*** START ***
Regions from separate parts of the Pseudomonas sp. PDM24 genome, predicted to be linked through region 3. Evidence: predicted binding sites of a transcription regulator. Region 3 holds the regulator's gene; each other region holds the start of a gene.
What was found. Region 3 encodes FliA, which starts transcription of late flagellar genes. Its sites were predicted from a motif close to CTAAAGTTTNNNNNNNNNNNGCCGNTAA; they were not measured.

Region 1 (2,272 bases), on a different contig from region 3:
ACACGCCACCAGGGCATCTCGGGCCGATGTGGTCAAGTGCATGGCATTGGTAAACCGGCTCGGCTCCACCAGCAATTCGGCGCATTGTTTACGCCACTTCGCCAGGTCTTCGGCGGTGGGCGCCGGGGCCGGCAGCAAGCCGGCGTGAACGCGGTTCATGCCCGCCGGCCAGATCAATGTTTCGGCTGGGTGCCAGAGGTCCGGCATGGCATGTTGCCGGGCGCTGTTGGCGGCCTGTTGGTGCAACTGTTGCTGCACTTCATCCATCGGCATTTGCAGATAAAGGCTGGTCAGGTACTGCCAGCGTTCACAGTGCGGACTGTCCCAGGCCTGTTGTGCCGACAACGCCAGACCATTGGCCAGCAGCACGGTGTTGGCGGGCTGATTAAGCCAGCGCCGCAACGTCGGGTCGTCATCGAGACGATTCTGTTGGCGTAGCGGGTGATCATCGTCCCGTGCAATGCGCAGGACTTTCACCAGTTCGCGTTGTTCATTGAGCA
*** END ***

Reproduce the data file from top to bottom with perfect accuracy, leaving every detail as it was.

Regions from separate parts of the Pseudomonas sp. PDM24 genome, predicted to be linked through region 3. Evidence: predicted binding sites of a transcription regulator. Region 3 holds the regulator's gene; each other region holds the start of a gene.
What was found. Region 3 encodes FliA, which starts transcription of late flagellar genes. Its sites were predicted from a motif close to CTAAAGTTTNNNNNNNNNNNGCCGNTAA; they were not measured.

Region 1 (2,272 bases), on a different contig from region 3:
ACACGCCACCAGGGCATCTCGGGCCGATGTGGTCAAGTGCATGGCATTGGTAAACCGGCTCGGCTCCACCAGCAATTCGGCGCATTGTTTACGCCACTTCGCCAGGTCTTCGGCGGTGGGCGCCGGGGCCGGCAGCAAGCCGGCGTGAACGCGGTTCATGCCCGCCGGCCAGATCAATGTTTCGGCTGGGTGCCAGAGGTCCGGCATGGCATGTTGCCGGGCGCTGTTGGCGGCCTGTTGGTGCAACTGTTGCTGCACTTCATCCATCGGCATTTGCAGATAAAGGCTGGTCAGGTACTGCCAGCGTTCACAGTGCGGACTGTCCCAGGCCTGTTGTGCCGACAACGCCAGACCATTGGCCAGCAGCACGGTGTTGGCGGGCTGATTAAGCCAGCGCCGCAACGTCGGGTCGTCATCGAGACGATTCTGTTGGCGTAGCGGGTGATCATCGTCCCGTGCAATGCGCAGGACTTTCACCAGTTCGCGTTGTTCATTGAGCA